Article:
Wednesday, October 5, 2011

Pray, fast, eat

Yom Kippur is one of those holidays that makes me think about food. It's not supposed to do that, of course. Yom Kippur is the Day of Atonement and it's a holiday that should get you thinking about confessing, forgiving and atoning, making peace with the people you love, trying to reconcile your feelings for the the people you used to love and don't really love anymore but are still thinking about, making plans to be kinder to your family, friends, neighbors and colleagues, and eventually, hopefully, forgiving yourself, even if you've made some mistakes that you shouldn't necessarily be forgiven for.

You're not supposed to eat on Yom Kippur, and there are many reasons for that, but I think the main one is that when you fast, your feelings are heightened. Your stomach grumbles and you think a lot. You think about the things you said that you wished that you could take back, the people you complained about or ignored, the events you skipped, the games you only half-watched, the invitations you tossed, the comments you rolled your eyes at. With fasting, comes forgiveness. When you're sitting for long stretches of time on a wooden pew in the same place with a prayer book in your lap, listening to the cantor sing and the rabbi speak, you end up (metaphorically) in a different place. Sometimes, if you're lucky, you end up with a sense of peace.

That all sounds very high-minded so I'll just confess right here that I often end the day thinking about how famished I am and wondering how many calories I've burned fidgeting. Around 4:30, I start to wonder when I can go home, heat up the casseroles, make a pot of decaf, take the platters of lox, white fish, tuna, egg salad, herring and chopped liver out of the basement refrigerator, set them out on the dining room table and wait for company to come. Thank God, they do. Friends, relatives, neighbors, gather around the table at the end of the day, exhausted, hungry and grateful for a wide range of things, one of which is that the fast is over.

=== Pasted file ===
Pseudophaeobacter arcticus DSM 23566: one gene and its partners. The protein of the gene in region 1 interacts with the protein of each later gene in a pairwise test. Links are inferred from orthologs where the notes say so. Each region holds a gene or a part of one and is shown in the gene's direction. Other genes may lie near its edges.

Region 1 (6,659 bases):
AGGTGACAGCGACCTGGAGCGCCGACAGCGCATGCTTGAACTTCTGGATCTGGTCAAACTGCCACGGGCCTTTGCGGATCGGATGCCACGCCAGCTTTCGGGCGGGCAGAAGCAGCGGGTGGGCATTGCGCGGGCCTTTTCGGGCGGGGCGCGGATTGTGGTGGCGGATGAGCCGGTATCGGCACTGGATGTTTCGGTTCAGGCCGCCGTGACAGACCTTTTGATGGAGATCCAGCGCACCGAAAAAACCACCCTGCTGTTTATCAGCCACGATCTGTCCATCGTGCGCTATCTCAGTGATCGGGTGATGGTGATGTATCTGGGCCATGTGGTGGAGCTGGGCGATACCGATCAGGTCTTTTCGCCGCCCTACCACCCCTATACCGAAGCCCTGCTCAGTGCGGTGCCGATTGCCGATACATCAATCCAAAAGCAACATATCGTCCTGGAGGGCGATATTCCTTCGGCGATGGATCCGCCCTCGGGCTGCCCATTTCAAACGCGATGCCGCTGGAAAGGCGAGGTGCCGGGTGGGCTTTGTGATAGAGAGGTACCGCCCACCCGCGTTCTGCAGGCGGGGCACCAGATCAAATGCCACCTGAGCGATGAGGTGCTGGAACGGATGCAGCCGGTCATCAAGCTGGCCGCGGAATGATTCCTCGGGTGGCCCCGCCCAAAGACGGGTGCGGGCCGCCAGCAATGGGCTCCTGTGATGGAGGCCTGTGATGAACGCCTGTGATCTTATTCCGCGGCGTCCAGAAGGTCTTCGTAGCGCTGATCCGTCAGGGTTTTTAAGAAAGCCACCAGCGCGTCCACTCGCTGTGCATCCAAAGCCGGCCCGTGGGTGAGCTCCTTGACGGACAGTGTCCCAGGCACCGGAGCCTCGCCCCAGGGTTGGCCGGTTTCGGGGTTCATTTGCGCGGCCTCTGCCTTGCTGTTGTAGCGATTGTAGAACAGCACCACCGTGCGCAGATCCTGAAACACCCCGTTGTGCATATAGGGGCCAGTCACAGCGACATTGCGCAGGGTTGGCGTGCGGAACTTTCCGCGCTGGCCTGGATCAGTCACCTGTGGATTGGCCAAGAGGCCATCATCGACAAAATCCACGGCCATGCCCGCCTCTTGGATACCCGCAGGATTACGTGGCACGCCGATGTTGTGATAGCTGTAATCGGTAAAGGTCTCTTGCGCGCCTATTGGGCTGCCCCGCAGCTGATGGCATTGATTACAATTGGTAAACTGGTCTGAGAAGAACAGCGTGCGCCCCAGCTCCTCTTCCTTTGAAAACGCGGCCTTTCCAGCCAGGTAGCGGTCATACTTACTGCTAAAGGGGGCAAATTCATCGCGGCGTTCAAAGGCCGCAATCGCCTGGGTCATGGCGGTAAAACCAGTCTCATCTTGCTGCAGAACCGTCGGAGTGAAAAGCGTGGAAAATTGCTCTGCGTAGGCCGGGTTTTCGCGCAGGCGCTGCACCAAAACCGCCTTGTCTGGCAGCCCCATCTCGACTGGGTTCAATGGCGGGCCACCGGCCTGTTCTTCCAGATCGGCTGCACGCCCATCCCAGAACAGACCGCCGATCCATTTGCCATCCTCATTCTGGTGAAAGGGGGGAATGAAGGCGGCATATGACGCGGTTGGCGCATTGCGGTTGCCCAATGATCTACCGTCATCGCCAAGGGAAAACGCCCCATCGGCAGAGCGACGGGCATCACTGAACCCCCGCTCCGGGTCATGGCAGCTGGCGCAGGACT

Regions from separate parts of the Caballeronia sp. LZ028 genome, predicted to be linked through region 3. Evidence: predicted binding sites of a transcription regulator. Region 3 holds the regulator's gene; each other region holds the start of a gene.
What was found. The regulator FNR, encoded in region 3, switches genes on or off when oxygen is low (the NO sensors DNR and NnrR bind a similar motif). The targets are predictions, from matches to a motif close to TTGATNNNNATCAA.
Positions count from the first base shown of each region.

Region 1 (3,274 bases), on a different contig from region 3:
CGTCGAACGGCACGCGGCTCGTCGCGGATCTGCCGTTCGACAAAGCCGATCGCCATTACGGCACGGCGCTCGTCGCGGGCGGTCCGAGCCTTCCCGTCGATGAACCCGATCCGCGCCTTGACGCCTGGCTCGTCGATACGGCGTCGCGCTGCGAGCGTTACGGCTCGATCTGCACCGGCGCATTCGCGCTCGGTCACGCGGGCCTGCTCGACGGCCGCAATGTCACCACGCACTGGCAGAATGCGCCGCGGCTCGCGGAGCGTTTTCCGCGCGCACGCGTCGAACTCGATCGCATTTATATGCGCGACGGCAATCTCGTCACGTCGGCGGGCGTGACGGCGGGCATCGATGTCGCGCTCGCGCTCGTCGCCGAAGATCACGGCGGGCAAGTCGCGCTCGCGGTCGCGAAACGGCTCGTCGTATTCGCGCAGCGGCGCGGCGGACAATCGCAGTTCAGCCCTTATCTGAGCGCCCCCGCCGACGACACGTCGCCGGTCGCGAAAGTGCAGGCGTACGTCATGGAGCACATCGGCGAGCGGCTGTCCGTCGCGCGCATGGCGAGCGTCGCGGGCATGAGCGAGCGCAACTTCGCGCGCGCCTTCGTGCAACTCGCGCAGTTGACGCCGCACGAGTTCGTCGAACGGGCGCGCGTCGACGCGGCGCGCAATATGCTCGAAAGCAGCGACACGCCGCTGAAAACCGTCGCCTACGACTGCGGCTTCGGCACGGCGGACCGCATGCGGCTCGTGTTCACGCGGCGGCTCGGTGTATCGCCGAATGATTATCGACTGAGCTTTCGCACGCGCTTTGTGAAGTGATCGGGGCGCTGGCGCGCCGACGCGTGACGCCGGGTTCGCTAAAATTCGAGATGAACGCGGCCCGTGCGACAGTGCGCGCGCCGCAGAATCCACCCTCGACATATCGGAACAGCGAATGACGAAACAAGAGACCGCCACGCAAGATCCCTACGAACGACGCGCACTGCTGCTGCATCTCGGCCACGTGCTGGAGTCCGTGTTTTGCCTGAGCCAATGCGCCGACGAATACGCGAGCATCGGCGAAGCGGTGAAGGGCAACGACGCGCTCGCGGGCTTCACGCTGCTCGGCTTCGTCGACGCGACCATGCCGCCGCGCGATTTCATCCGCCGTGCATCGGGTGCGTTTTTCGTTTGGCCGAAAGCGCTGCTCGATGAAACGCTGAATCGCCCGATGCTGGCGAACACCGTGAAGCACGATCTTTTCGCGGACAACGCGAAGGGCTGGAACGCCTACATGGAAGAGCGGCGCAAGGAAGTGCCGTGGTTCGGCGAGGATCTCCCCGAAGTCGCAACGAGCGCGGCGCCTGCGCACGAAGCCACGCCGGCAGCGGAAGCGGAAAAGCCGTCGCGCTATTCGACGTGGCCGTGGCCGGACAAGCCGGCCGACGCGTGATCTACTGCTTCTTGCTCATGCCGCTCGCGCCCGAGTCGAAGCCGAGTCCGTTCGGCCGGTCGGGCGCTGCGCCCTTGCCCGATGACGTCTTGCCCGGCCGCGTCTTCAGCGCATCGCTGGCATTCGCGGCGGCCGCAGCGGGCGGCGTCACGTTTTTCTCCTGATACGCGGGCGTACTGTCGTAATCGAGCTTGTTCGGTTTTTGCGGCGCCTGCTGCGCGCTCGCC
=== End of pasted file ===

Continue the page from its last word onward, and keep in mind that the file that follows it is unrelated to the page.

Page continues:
I love a good break fast. We started hosting them years ago when I realized they were an easy, fast way to have a dinner party that I didn't have to do much for. I'd order cold platters of bagels, fish, and cheese the day before the holiday, let the guests bring fruit and dessert, and call it a day. Then, five years ago, my friend Wendy and I got puppies within a few weeks of each other. We started spending time in her back yard, talking about food and kids while the dogs played. Wendy is an excellent and generous cook and one morning, she started describing her mother's challah soufflé. She said it was really easy and gave me the recipe. It was easy and my husband and kids loved it, so ever since then, I've been cooking that, plus other casseroles and kugels, for break fast. I don't make anything fancy or l0w-cal and I don't make anything that can't be made or frozen several days before. You won't lose weight eating any of these dishes but at the end of a fast, you're thinking about expanding your belly, not shrinking it.

This morning, my neighbor and I went for a run. We started talking about what we've been talking about all week: What we were making for break fast. My neighbor then asked me what I was making for dinner tonight. Uh, nothing. Okay, macaroni and cheese out of the box. My neighbor said she'd bought a huge piece of salmon at Costco. Did I want half? I sure did. She offered to marinate it first. Bring it on, sister.